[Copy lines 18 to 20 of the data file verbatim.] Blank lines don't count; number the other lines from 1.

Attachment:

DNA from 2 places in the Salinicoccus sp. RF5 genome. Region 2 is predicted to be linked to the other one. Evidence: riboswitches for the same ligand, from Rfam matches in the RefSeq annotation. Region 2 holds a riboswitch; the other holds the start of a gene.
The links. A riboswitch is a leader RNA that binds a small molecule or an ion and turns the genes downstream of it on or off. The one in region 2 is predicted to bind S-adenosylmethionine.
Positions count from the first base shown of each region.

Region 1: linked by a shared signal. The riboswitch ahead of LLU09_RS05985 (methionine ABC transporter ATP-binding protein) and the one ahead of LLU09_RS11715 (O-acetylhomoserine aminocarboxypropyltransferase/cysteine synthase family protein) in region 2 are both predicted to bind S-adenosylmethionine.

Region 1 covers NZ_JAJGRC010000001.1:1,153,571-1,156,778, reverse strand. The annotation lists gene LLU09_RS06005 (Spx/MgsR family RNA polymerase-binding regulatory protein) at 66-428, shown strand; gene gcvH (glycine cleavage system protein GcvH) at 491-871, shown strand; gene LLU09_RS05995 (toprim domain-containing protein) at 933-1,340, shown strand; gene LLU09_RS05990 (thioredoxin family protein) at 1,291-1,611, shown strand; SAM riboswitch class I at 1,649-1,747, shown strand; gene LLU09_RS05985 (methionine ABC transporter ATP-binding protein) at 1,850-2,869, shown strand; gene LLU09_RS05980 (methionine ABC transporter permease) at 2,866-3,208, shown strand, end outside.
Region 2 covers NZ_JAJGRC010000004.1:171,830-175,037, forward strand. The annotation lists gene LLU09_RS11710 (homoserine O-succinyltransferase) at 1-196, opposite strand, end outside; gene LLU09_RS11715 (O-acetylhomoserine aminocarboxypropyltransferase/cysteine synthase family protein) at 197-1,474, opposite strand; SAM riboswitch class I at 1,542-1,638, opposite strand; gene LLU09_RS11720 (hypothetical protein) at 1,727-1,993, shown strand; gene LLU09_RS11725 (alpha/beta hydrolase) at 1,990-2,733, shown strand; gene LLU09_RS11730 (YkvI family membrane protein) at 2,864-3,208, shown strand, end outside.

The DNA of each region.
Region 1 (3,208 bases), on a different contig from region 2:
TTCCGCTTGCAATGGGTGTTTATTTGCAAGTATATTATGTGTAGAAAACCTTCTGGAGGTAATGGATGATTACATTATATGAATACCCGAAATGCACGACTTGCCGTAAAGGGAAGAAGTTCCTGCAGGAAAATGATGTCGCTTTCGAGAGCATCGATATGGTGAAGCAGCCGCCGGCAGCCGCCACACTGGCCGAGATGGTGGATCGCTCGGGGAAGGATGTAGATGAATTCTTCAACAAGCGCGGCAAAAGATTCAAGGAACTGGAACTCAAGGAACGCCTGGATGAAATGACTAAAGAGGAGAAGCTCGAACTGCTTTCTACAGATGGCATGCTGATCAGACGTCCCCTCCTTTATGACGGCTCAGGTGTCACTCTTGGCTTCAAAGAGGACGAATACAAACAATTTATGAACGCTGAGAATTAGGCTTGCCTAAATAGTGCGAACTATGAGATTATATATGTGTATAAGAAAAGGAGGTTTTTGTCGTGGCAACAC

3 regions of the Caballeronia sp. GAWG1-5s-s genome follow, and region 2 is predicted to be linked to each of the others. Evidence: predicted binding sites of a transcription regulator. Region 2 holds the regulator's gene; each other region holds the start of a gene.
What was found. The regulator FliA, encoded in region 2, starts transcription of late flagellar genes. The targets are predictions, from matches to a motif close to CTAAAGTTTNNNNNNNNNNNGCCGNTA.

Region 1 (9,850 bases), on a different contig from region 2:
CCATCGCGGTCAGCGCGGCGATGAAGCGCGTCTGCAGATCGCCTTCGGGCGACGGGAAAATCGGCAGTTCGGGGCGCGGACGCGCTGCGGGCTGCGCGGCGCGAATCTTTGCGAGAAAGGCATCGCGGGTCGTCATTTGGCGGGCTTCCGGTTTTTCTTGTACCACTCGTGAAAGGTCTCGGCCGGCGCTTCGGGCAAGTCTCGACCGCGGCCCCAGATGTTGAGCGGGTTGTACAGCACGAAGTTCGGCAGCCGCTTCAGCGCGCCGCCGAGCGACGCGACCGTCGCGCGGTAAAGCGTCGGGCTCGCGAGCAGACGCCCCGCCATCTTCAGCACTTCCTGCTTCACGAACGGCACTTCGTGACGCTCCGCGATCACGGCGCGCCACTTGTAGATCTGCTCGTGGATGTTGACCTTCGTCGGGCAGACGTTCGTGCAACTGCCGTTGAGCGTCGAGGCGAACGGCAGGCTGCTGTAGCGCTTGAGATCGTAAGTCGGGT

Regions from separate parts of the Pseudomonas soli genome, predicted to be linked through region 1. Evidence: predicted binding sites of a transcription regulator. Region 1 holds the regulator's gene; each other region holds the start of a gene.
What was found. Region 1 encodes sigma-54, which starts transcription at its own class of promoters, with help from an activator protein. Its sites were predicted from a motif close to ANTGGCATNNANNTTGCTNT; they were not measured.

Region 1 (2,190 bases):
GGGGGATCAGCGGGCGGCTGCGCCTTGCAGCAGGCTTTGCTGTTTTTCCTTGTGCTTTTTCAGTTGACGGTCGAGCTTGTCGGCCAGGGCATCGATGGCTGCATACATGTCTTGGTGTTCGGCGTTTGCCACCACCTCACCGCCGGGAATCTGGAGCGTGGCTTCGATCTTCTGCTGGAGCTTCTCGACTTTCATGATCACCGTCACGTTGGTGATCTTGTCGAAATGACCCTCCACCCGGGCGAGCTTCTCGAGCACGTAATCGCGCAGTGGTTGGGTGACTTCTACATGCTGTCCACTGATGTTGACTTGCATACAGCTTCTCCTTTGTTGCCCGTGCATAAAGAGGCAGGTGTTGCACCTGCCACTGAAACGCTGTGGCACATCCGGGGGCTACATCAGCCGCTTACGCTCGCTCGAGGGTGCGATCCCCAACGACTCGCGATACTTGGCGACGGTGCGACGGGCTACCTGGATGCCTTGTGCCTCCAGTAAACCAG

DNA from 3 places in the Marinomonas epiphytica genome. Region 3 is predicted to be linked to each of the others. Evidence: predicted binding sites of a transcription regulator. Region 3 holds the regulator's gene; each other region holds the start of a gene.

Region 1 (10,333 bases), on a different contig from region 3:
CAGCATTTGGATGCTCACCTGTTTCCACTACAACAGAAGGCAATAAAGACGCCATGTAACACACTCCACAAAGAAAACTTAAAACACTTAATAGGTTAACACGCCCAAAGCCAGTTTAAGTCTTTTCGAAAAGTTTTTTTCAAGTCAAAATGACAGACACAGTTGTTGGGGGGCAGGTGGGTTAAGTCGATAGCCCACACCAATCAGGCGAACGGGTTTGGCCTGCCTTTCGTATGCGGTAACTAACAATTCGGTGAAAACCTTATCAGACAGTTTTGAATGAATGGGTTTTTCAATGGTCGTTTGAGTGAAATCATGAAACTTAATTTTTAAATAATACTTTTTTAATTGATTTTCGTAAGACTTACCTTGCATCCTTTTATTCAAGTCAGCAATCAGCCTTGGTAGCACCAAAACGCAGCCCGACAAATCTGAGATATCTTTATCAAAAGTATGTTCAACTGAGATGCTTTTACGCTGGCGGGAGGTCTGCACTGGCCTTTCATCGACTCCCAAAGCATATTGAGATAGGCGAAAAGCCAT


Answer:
DNA from 3 places in the Marinomonas epiphytica genome. Region 3 is predicted to be linked to each of the others. Evidence: predicted binding sites of a transcription regulator. Region 3 holds the regulator's gene; each other region holds the start of a gene.

Region 1 (10,333 bases), on a different contig from region 3:
CAGCATTTGGATGCTCACCTGTTTCCACTACAACAGAAGGCAATAAAGACGCCATGTAACACACTCCACAAAGAAAACTTAAAACACTTAATAGGTTAACACGCCCAAAGCCAGTTTAAGTCTTTTCGAAAAGTTTTTTTCAAGTCAAAATGACAGACACAGTTGTTGGGGGGCAGGTGGGTTAAGTCGATAGCCCACACCAATCAGGCGAACGGGTTTGGCCTGCCTTTCGTATGCGGTAACTAACAATTCGGTGAAAACCTTATCAGACAGTTTTGAATGAATGGGTTTTTCAATGGTCGTTTGAGTGAAATCATGAAACTTAATTTTTAAATAATACTTTTTTAATTGATTTTCGTAAGACTTACCTTGCATCCTTTTATTCAAGTCAGCAATCAGCCTTGGTAGCACCAAAACGCAGCCCGACAAATCTGAGATATCTTTATCAAAAGTATGTTCAACTGAGATGCTTTTACGCTGGCGGGAGGTCTGCACTGGCCTTTCATCGACTCCCAAAGCATATTGAGATAGGCGAAAAGCCAT